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December 20, 2016
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February 1, 1979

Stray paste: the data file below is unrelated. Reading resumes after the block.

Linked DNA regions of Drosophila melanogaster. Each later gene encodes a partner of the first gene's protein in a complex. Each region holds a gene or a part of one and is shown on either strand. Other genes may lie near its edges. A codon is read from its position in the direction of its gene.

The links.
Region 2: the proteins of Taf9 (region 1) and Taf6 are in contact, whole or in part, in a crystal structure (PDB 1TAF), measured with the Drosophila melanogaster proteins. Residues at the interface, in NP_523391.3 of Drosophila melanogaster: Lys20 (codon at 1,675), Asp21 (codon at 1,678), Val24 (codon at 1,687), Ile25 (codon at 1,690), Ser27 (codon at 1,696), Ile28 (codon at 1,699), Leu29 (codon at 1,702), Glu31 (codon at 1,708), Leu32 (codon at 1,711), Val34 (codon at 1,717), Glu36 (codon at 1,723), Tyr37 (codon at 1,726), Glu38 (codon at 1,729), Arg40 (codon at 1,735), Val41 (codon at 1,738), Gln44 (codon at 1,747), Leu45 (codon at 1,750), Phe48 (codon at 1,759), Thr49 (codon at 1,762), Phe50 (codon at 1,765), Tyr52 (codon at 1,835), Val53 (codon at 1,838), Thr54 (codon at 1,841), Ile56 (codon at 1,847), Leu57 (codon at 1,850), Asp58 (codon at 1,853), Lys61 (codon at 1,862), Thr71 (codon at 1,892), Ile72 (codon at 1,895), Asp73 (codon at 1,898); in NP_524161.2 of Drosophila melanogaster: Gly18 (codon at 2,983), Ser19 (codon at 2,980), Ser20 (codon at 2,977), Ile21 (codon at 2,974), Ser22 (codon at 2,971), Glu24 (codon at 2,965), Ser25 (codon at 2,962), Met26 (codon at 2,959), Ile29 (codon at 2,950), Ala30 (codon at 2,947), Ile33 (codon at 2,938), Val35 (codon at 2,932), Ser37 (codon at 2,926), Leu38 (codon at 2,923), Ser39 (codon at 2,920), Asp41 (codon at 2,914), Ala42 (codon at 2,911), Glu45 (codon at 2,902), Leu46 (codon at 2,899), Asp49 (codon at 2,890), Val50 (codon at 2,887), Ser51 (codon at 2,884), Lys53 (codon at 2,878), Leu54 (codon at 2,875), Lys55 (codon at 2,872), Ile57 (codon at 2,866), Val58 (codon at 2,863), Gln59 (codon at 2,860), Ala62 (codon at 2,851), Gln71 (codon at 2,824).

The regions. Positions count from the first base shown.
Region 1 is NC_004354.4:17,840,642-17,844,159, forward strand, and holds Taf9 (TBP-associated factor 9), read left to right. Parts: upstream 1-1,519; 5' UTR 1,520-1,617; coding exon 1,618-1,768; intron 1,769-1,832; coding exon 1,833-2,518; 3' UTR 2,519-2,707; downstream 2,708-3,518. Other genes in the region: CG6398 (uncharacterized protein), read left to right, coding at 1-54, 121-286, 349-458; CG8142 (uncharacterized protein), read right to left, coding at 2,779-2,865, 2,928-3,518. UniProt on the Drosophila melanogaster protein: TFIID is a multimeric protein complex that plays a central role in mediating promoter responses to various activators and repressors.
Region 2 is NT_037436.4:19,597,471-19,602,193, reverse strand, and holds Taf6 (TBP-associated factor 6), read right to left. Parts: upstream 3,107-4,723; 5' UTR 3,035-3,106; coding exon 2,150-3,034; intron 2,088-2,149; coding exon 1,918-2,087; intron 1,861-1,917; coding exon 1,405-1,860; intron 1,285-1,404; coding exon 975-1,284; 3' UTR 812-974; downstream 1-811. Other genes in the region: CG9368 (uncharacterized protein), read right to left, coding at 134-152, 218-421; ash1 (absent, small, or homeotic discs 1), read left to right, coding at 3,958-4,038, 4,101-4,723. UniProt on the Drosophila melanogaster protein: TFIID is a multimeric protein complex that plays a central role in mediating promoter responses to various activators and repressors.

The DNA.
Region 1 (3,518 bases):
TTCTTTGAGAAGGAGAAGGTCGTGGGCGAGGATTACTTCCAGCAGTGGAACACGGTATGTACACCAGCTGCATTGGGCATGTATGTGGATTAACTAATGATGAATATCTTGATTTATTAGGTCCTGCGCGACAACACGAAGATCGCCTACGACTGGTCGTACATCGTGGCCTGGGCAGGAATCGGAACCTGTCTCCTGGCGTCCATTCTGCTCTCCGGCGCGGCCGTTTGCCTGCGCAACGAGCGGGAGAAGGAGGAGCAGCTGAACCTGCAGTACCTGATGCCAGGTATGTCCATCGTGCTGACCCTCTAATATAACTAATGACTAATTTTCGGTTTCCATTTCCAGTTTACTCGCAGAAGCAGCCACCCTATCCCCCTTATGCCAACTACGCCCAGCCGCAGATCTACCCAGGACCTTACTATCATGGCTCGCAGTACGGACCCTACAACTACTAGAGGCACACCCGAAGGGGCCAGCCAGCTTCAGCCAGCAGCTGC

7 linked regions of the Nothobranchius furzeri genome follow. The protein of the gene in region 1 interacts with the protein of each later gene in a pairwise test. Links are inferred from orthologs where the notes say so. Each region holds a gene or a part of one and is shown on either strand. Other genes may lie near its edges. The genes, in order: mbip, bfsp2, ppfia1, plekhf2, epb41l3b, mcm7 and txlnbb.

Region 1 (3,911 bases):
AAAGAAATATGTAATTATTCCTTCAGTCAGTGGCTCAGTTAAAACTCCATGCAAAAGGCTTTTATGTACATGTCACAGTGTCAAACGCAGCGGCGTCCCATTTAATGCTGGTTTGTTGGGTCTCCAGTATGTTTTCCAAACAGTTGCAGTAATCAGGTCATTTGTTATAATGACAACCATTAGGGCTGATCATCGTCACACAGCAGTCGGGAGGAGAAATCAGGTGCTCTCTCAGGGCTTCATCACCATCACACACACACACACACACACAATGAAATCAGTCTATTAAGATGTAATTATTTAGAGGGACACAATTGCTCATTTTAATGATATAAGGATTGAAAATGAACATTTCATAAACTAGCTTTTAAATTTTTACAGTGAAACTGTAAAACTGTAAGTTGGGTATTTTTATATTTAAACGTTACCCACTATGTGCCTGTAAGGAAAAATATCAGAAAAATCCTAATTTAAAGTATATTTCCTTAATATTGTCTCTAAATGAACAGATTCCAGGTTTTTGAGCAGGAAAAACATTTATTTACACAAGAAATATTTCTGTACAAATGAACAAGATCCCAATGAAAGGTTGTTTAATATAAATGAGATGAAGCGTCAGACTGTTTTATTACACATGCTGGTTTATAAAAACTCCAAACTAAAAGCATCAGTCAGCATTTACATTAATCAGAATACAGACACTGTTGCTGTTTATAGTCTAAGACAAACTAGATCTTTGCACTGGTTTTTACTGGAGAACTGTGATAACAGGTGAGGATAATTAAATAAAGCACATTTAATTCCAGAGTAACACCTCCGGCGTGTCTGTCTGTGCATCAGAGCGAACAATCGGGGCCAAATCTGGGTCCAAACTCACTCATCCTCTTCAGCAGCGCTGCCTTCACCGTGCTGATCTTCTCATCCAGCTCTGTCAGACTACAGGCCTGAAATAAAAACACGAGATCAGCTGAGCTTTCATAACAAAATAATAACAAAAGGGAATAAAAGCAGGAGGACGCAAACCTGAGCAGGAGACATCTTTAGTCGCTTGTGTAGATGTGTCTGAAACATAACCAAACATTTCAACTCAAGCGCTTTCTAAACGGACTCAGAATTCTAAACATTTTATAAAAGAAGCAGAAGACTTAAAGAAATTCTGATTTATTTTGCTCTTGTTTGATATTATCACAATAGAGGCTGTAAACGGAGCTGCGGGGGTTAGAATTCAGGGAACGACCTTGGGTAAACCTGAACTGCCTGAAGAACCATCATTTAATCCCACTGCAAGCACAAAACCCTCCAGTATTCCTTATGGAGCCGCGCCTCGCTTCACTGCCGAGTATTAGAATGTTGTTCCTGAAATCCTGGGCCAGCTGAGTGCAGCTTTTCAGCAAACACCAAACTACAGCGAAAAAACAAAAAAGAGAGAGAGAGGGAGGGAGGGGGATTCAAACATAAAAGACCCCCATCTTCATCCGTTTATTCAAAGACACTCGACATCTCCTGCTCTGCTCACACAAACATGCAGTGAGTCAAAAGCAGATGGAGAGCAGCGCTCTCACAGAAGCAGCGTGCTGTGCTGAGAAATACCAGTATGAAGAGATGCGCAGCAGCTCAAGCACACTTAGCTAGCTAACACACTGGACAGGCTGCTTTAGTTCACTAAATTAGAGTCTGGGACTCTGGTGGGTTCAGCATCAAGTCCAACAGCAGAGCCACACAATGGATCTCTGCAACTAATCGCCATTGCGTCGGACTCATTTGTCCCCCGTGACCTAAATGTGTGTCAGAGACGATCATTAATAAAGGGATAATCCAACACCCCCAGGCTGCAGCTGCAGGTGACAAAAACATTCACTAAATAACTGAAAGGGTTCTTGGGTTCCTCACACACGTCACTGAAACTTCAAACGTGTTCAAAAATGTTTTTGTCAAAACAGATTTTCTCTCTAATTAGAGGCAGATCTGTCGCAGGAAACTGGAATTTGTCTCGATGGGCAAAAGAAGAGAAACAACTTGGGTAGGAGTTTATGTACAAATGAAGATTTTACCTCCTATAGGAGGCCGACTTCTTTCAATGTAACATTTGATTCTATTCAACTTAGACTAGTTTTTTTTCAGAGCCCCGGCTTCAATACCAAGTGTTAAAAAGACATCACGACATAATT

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Ap ieueld For Release 2006/03/17: CIA-RDP79TOO912AO010000SVVW-b Foreign Assessment Center Latin America Review 1 February 1979 Secret RP LAR 79-005 Approved For Release 2006/03/17 : CIA-RDP79T00912A001000010d1F'b - ary 1979 Copy R -t q 25X1 Approved For Release 2006/03/17 : CIA-RDP79T00912A001000010018-9 Approved For Release 2006/03/17 : CIA-RDP79T00912A001000010018-9 Approved For Release 2006/QOL T CIA-RDP79TOO912AO01000010018-9 LATIN AMERICA REVIEW 1 February 1979 CONTENTS Mexico: The Undocumented Worker Issue The Mexicans, counting on the unprecedented bargaining leverage of their vast petroleum resources, hope that President Carter's mid- February visit will begin to dispel their long-felt self-image of inferiority, as symbolized by the stream of Mexican workers seeking economic betterment in the United States. 1 25X1 Brazil: Figueiredo Outlines Program I I? ? 4 The government program announced on 19 Jan- uary contains no radical departures but does call for some significant changes, suggesting that the President-elect hopes to achieve major economic and political objectives. Chile: New Stage in Struggle Over Labor PolicyI 18 A potentially decisive point was reached last month when the scheduled boycott of Chilean commerce by the Inter-American Regional Labor Organization (ORIT) was temporarily suspended in response to government concessions, but many basic issues still remain to be settled. Approved For Release 2006/03/17 : CIA-RDP79T00912A001000010018-9 SECRET Approved For Release 2006/Q C TE'CIA-RDP79T00912A001000010018-9 Mexico: The Undocumented Worker Issue Mexico and the United States face, in the undocu- mented worker question, a fundamental divergence of short-term interests that dims prospects for any signif- icant bilateral understanding on immigration during President Carter's mid-February visit. The issue is an integral part of the historical complex of Mexican sensi- tivities regarding relations with the United States. The Mexicans, increasingly anxious to determine whether their vast petroleum resources have given them unprecedented bargaining leverage, hope that they can begin to dispel the pall of inferiority that has long shadowed their self-image and that is symbolized by the stream of Mexi- cans seeking economic betterment in the United States. Public and Political Sensitivities Mexico's intense nationalism was stirred up several times last year by incidents related to undocumented aliens: the Ku Klux Klan's announcement that it would police the border to stem illegal immigration; plans by the US Immigration and Naturalization Service to extend and replace fencing in two border areas; and former CIA Director Colby's assertion that illegal Mexican immigra- tion was a greater threat to the United States than was the Soviet Union. This public relations environment tends to dictate Lopez Portillo's statements, which he repeats with cat- echistic familiarity: -- The illegal alien problem requires more study and must be considered in the context of the whole package of bilateral issues. -- It can only be solved by long-term economic development policies, not by police measures. 1 February 1979 Approved For Release 2006/03/17 : CiA-RDP79T00912A001000010018-9 SECRET Approved For Release 2006/0:'4 TR~IA-RDP79T00912A001000010018-9 d -- The United States should grant special trade concessions so that Mexico can "export products, not people." The immigrants respond to US demand for labor, they do not displace US workers or burden US social. services, they make important contribu- tions to the US economy, and in fact they re - resent. a drain of talent from Mexico. 1 February :1979 2 Approved For Release 2006/0 /E1&EgIA-RDP79T00912A001000010018-9 Approved For Release 2006/03BECREIA-RDP79T00912A001000010018-9 3 The Lopez Portillo government hopes that President Carter's legislative package on aliens will be held in abeyance at least until the US Congress Select Commission on Immigration issues its report in late 1980. Earlier action would distress the Mexicans, who fear that the US Congressional process would move more quickly to strengthen 25X1 and implement enforcement provisions while delaying or deleting other portions more favorable to Mexico. Although he argues that all bilateral issues are inextricably interrelated, Lopez Portillo probably has no specific linkages or tradeoffs in mind. In a general sense, he believes his country merits reciprocity because of its unparalleled cooperation in narcotics eradication. He would, moreover, like to convince the United States that a natural gas sale and a long-term oil export agree- ment, both on Mexico's terms, would still constitute a Mexican concession deserving of a quid pro quo on alien legislation. The Mexican strategy, nevertheless, remains longer term, including low-key lobbying in Washington, press campaigns citing violations of immigrants' human rights, and courting favor with leading Mexican-American organi- zations in the United States. Over the past year, Lopez Portillo has consulted in Mexico City with several groups 25X1 of Chicano leaders, ostensibly to strengthen cultural ties, 2 but in part to reinforce Mexican-American o osition to President Carter's immigration proposals. Approved For Release 2006/03/17 : CIA-RDP79T00912A001000010018-9 bhcKhl, Approved For Release 2006/bbFff T CIA-RDP79T00912A001000010018-9 Brazil: Fi Outlines Program The government program that President-elect Figueiredo announced on 19 January contains no radical departures from past practices, but it does call for significant changes. Filling the major cabinet posts will be a group of highly capable men, two of whom--Mario Henrique Simon- sen and Antonio Delfim Netto--could become serious rivals. Figueiredo's program and its formal unveiling reflect a good deal of skillful staff work and represent a serious :intention to achieve major economic and political objec- tives. Figueiredo, talkative and peripatetic throughout the preelectoral :period, continued to perform like a popu- larly elected politician, delivering a highly optimistic address that offered something for virtually everyone. For the politically hopeful, he reiterated his pledge to "make Brazil a democracy." For the disadvantaged and their advocates, he sounded the themes of income distri- bution, regional disparities, and inadequate social serv- ices. He appealed to workers with ideas on how to en- courage upward mobility, and to businessmen with criticism of government red tape. Figueiredo's performance was in sharp contrast to the style of the tight-lipped President Geisel. Economic Goals The main theme of Figueiredo"s remarks was economic. The President-elect listed several areas that are to re- ceive special attention: He vowed to work toward reducing inflation, now running at 41 percent annually, to roughly 30 percent by "substantially" cutting govern- ment spending. 1 February 1979 Approved For Release 2006I03I1 : CIA-RDP79TOO912AO01000010018-9 SECRET Approved For Release 2006/03P&P&A-RDP79T00912A001000010018-9 -- He said balance of payments and foreign debt prob- lems would be dealt with by a concerted effort to increase domestic savings in both the private and public sectors. Though not ignoring the role of foreign capital, Figueiredo stressed the need to finance Brazilian development pri- marily through resources generated at home. -- He proposed changes in the tax structure, along with other fiscal and credit devices, to "significantly" reduce income disparities among people and regions. -- Figueiredo also proposed to return to the private sector those public sector companies and services in which "state ownership is not necessary to correct market imperfections or to protect national security." -- Figueiredo promised measures to revitalize agri- culture, to bring down or at least stabilize food prices, and to produce exportable surpluses. His plans include increased credits, price sup- ports, regulatory stocks, and improved technol- ogy and transportation. This effort at least potentially could be at odds with his promises to cut spending and lower the government's pro- file in the economy. 25X1 Managing Policy Figueiredo will have a strong Cabinet to advise him and to implement his policies. Several of those chosen are proven performers from previous cabinets. Of those who have not held cabinet posts, most have excellent credentials as specialists or as administrators. The economic area will be especially strong. Current Finance Minister Simonsen will remain in the government but will move to the Planning Secretariat, which will have author- ity over fiscal and monetary policy. Moving into the Finance Ministry will be the well-regarded chief of the Bank of Brazil, Karlos Richsbieter. Rejoining the Cabinet will be one of Brazil's top economists, Antonio Delfim Netto, who as Finance Minister almost a decade ago was credited with overseeing Brazil's so-called economic miracle. This time, Delfim will head a vastly expanded Ministry of Agriculture. 25X1 1 February 1979 5 Approved For Release 2006/03/175 fZDP79T00912A001000010018-9 Approved For Release 2006M WT CIA-RDP79T00912AO01000010018-9 3 Under the bureaucratic arrangement F'igueiredo envi- sions, Simonsen will have greater responsibilities and have the lion's share of control over the shape of eco- nomic policy. But the inclusion of the able and ambitious Delfim raises the prospect of eventual rivalry between the two. Delfim doubtless relished his earlier role as virtual economic "czar" and may try to interpret his new mandate in the broadest possible terms. Whether Delfim and Simonsen can coexist indefinitely in the same cabinet is questionable. Delfim may have some reason to expect that he will eventually take charge of overall economic policy. Until recently, Simonsen gave every indication of wanting to leave government after five tiring years, and he may have agreed to stay on only for a relatively brief time. Delfim, on the other hand, may have agreed to what amounts to a subordinate role with the assurance that at some point--perhaps in a year or so--he would move to center stage. By naming his chief aides and listing major policy priorities, Figueiredo has now established the adminis- trative and substantive character of his government-to-be. He has also distanced himself somewhat from the Geisel administration, not only with his more open personal st le but in substantive wa s ll Th h B il y y as we . oug raz is clearly not backing away from its outward-looking developmental strategy, the new team will be looking for innovative ways to deal with problems that have persisted and in some cases worsened. during the Geisel years. 3 Figueiredo set an overall tone that is at once up- beat--it "promises" democracy and vigorous economic policy--and yet vague enough to allow room and time for maneuver. Because of this lack of specifics, and because he also paid sufficient homage to the concept of national security, Figueiredo avoided alarming or angering those military officers who still feel uncomfortable with the prospect of broadened civilian anticipation in decision- making. Having formally presented his approach to the broad range of national problems, Figueiredo can now be billed as a statesman. His presentation, praised by a major daily often critical of the regime, will add to his pres- tige. He now seems to have consolidated a "presidential" 1 February 1979 6 Approved For Release 2006/03S/1~REglA-RDP79TOO912AO01000010018-9 Approved For Release 2006/0/4VR~IA-RDP79T00912A001000010018-9 image that could last at least until he commits some egregious error. In calling for action in such contro- versial areas as income distribution, Figueiredo has taken the initiative from civilian opposition groups. In a sense, he has gotten out in front on the same issues frequently used in the past to berate the military regime. He has also demonstrated an apparent sensitivity to the need for change and, in effect, has placed a formidable set of issues before the new Congress that will soon assemble. In stressing that he will need the assistance of all Brazilians to make his policies work, Figueiredo may have been seeking to underscore his professed commitment to liberalization of the political system. But he may also have been seeking to pave the way toward blaming civilian discord in the event any of his programs founder. More- over, his words may have been intended to warn newly elected, activist congressmen as well as others who might be tempted to press the new government for too much, too soon. 1 February 1979 7 Approved For Release 2006/03/17 : CIA-RDP79T00912A001000010018-9 SECRET Approved For Release 2006/MI MTOIA-RDP79T00912A001000010018-9 granted the right of assembly. A new, potentially decisive stage in the struggle over a new Chilean labor policy was reached last month when the scheduled boycott of Chilean commerce by the Inter-American Regional Labor Organization (GRIT) was temporarily suspended by a partial, short-term compromise worked out by the Chilean Government, opposition Chilean labor leaders, and some elements of ORIT, principally the AFL-CIO. The agreement evidently exacted from the Pinochet regime, in addition to a promise to enact a dues checkoff for union federations, a firm commitment to deliver on its previously made promise that Chilean workers would be Chile: New Stage in Struggle Over Labor Policy On 15 February, ORIT will decide whether the promises are being kept.. If not, the boycott presumably will be implemented. If, as is more probable, the answer is af- firmative, then the contending parties will move on to the deeper issues that still remain to be settled. problem within the next six months. five years of rigorous suppression has put in motion forces that will compel some definitive resolution of the In an earlier response to a boycott threat, the Chilean Government had promised to formulate a complete labor policy for a "democratic" trade union movement by 30 June. The substance of this overall policy is still to be decided--by negotiation and political pressure. Given the disagreements between the regime and its labor opponents, and. the political resources each side commands in the moderately free Chilean context, the outcome of the conflict is uncertain. It seems clear, however, that the freedom of assembly acquired by Chilean workers after The ORIT Decision ORIT, whose boycott threats have previously forced concessions from the Chilean Government, did not easily decide to postpone the boycott it had voted in November 1 February 1979 25X1 25X1 Approved For Release 2006/03/178: CIA-RDP79T00912A001000010018-9 SECRET Approved For Release 2006/0q#$ TCIA-RDP79T00912A001000010018-9 1978. Insiders report a sharp division between those-- led by Venezuela--who wanted the boycott, and those--led by the AFL-CIO--who wanted to postpone it. The severity of the split was shown when the ORIT meeting ended with the statement that each member union was free to apply or ignore the boycott as it saw fit. 25X1 The reasons for postponing the boycott were probably varied and complex. According to press reports, some ORIT members felt a delay was necessary to prepare an effective operation against the three targeted nations-- Chile, Cuba, and Nicaragua. Others believed that any boycott attempt would be ineffective and that it would only bring a permanent loss of leverage. Another impor- tant factor in the final decision was the presence of a confidential intermediary who carried promises from the Chilean Government to enact the dues checkoff and restore t th a the right of labor assembly. Many in ORIT believe these two concessions will put Chilean workers on the road to recovery of union freedom and power. As the 15 February deadline indicates, however, skeptical mem- i on. bers of ORIT will continue to monitor the situat The Labor Opposition A key factor behind ORIT's boycott threat has been the strong link between the AFL-CIO and the organization of Chilean democratic labor leaders called the Group of Ten. Although the Group was dissatisfied with the re- latest effort to enunciate a labor policy, it did ' i s me g not insist that the boycott be carried out. Instead, at the ORIT meeting in Washington in mid-January, the three Chilean representatives were among those who argued for postponement, suggesting that an agreement had been reached with the government. A further indication of this came when the three representatives returned to Santiago and were publicly praised by the Labor Minister for their help in getting the boycott postponed. He also promised to consult with the Group of Ten on the formulation of a new overall labor policy. Moreover, vitriolic regime attacks on the Group of Ten have greatly diminished, indicating that the quid pro quo probably involves an end to name calling as well as the agreement to negotiate. Another part of the ac-? cord could have been revealed when, after the postponement 1 February 1979 9 Approved For Release 2006/03/17 B --DP79T00912A001000010018-9 Approved For Release 2006/03ffft '6lA-RDP79T00912A001000010018-9 of the boycott, the Group of Ten announced the creation of a new organization, the Council of Democratic Trade Unions, which includes the leadership of about 50 i un ons. Although this new body will. be the strongest single civilian pressure group trying to influence the substance of a new labor policy, there are two other large sectors of Chilean workers: those who previously belonged to 5 unions dominated by the Communists and Socialists, and those h b w o eloncr to organizations that support the Chilean Government. With the labor situation now obviously fluid, there will be a great deal of maneuvering by each of the three t sec ors to gain the maximum worker support. Unresolved Issues and Prospects The Chilean Government, obviously relieved that the boycott was avoided, has once again demonstrated its flexibility and its willingness to pay a price to gain a desired end. Nevertheless, regime spokesmen have been careful to emphasize the distinction between tactical concessions and strategic surrenders. The government has not sacrificed its fundamental labor poll r. goals and still intends to enact them into law. Although the questions of dues checkoffs and workers' freedom of assembly appear to have been settled, at least for the time being, other contentious issues remain, including: -- The right to strike. -- Collective bargaining. -- "De-politicization" of the labor movement. -- The right of Communists and Soci fists to hold union office. These issues and others must be! resolved by the new comprehensive :Labor law the government has promised by 30 June. To achieve its labor goals, the regime will try to create as broad a consensus as possible, an effort likely to be opposed by the newly formed Council of Democratic Trade Unions. The regime's labor policy may not succeed 1 February 1979 10 Approved For Release 2006/09filFREFIA-RDP79T00912A001000010018-9 Approved For Release 2006/O3EcIA-RDP79T00912A001000010018-9 without the approval of the Council, yet it is difficult to envisage the Council approving the labor policy the regime says it intends to enact. Meanwhile, Chilean workers are meeting freely for the first time in five years to discuss the basic issues, while ORIT waits watchfully in the wings. The preliminaries are now over but the decisive con t has just begun. 1 February 1979 Approved For Release 2006/03/1 +~ CIA-RDP79T00912A001000010018-9 SECRET Secret Secret Approved For Release 2006/03/17 : CIA-RDP79T00912A001000010018-9 Approved For Release 2006/03/17 : CIA-RDP79T00912A001000010018-9 25X1 Approved For Release 2006/03/17 : CIA-RDP79T00912A001000010018-9 Next 12 Page(s) In Document Exempt Approved For Release 2006/03/17 : CIA-RDP79T00912A001000010018-9